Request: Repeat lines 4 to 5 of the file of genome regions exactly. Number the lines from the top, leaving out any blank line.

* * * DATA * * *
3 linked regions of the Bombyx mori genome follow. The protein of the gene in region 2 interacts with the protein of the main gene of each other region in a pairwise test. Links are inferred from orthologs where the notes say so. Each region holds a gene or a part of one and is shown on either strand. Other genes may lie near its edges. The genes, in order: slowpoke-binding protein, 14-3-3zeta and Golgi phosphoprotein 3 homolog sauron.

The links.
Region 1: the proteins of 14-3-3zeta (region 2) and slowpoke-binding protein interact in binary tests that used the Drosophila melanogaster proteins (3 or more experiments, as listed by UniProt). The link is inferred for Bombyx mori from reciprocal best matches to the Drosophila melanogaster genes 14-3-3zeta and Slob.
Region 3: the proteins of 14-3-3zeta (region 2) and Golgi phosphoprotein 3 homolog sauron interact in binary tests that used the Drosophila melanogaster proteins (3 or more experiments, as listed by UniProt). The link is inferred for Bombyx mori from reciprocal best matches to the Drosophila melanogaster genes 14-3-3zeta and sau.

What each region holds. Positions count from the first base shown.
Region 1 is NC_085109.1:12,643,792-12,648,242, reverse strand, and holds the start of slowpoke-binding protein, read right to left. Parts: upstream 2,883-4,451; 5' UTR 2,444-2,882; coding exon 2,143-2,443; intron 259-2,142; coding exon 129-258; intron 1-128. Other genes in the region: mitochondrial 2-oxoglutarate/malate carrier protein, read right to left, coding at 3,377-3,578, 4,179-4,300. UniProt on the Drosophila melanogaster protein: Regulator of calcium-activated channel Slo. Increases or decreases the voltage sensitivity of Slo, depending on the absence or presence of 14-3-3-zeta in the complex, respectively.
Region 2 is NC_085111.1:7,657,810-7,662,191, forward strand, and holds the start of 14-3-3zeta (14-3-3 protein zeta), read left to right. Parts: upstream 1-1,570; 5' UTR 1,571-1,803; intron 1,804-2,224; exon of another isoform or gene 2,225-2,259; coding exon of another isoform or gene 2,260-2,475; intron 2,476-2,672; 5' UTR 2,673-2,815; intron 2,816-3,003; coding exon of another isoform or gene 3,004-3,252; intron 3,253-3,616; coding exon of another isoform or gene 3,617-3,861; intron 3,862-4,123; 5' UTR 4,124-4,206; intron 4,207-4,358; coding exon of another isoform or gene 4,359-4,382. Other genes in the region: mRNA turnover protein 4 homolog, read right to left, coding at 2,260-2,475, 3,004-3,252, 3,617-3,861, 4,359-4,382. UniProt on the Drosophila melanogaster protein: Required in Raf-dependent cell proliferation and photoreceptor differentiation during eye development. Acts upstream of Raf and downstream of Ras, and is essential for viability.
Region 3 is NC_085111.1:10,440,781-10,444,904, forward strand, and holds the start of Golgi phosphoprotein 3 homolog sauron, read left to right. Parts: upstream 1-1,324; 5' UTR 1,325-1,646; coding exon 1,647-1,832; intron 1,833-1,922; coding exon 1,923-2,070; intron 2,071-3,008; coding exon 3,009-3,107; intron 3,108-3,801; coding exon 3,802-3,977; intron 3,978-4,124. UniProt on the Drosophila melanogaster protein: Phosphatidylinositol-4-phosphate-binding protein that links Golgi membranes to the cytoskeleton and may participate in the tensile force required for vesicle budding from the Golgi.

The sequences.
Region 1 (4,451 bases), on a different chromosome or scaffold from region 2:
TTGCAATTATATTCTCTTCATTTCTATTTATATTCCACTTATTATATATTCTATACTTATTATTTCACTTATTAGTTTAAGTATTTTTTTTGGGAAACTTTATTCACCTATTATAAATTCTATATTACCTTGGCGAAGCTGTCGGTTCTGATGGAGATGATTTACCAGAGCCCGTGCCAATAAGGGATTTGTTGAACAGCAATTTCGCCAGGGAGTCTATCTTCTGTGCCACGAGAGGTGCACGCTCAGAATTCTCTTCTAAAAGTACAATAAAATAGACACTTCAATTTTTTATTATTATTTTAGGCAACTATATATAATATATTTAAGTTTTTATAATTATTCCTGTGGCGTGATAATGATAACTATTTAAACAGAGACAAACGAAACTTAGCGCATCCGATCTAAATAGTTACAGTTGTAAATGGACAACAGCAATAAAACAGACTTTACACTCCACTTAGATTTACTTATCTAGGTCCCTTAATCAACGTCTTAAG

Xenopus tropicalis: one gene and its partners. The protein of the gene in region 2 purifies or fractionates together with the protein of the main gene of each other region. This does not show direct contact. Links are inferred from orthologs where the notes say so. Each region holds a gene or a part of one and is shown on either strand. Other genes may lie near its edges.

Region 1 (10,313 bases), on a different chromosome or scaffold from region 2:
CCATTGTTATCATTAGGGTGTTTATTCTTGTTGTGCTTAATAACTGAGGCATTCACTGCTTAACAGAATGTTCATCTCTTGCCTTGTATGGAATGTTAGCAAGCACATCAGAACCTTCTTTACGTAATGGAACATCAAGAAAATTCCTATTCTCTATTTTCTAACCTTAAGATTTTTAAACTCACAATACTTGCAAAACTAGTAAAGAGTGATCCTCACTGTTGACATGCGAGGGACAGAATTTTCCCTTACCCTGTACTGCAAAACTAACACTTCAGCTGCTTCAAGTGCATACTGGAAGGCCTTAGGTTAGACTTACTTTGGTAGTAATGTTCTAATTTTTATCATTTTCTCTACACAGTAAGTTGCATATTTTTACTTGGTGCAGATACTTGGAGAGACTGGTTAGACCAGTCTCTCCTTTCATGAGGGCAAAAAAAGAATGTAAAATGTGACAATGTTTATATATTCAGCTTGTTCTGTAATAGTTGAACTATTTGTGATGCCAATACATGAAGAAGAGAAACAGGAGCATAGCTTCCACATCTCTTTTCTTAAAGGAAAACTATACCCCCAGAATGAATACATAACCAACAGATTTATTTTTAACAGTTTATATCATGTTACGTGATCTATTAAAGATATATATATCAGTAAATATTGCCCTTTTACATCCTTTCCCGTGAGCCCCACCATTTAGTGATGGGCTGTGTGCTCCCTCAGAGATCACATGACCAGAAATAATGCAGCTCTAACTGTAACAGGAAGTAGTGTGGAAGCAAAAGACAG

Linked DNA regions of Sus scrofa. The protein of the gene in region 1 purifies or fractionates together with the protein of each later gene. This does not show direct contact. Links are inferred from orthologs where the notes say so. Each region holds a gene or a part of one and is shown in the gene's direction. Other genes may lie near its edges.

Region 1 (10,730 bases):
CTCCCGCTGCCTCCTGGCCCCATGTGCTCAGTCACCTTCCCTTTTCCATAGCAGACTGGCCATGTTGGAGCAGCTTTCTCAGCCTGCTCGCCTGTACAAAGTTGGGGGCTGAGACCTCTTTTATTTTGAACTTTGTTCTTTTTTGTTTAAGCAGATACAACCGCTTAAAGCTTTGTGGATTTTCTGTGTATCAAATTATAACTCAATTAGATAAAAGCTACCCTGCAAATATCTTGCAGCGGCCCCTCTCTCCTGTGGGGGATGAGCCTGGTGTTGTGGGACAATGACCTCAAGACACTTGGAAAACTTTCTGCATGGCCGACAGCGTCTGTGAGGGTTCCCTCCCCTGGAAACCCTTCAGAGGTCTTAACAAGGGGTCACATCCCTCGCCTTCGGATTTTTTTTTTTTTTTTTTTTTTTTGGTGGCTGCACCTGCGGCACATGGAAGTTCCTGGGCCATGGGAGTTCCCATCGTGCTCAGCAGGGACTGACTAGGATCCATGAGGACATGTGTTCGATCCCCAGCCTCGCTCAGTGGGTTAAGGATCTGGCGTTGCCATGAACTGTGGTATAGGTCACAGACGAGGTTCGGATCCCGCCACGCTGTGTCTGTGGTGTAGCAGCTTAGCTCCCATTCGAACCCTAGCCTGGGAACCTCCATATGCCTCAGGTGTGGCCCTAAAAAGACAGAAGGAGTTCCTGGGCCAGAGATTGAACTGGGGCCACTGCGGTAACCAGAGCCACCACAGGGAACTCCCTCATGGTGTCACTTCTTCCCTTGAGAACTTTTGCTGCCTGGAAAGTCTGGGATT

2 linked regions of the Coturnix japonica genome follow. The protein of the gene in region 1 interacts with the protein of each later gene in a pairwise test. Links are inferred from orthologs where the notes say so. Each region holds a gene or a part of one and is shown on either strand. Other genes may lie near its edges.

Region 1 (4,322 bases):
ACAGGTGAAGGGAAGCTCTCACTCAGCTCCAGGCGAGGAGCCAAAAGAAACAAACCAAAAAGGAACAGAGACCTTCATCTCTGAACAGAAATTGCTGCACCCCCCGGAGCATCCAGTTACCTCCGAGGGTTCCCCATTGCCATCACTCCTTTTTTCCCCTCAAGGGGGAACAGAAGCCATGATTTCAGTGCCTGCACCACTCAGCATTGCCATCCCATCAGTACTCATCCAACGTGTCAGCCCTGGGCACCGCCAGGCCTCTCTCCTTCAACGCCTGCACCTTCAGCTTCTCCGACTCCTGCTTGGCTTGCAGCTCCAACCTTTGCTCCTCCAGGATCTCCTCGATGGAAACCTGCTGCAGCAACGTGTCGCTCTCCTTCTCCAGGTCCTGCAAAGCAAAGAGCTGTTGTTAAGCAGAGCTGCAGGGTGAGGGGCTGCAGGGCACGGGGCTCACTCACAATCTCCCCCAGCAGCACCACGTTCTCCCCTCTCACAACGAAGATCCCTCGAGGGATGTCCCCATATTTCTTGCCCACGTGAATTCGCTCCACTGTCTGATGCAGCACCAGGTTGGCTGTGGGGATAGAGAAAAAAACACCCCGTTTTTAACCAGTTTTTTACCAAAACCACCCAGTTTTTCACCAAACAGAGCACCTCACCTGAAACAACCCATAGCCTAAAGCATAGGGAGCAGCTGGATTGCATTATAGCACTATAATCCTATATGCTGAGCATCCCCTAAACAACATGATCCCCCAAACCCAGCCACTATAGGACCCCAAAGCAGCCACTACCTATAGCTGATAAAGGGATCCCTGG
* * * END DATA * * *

Region 3: the proteins of 14-3-3zeta (region 2) and Golgi phosphoprotein 3 homolog sauron interact in binary tests that used the Drosophila melanogaster proteins (3 or more experiments, as listed by UniProt). The link is inferred for Bombyx mori from reciprocal best matches to the Drosophila melanogaster genes 14-3-3zeta and sau.

What each region holds. Positions count from the first base shown.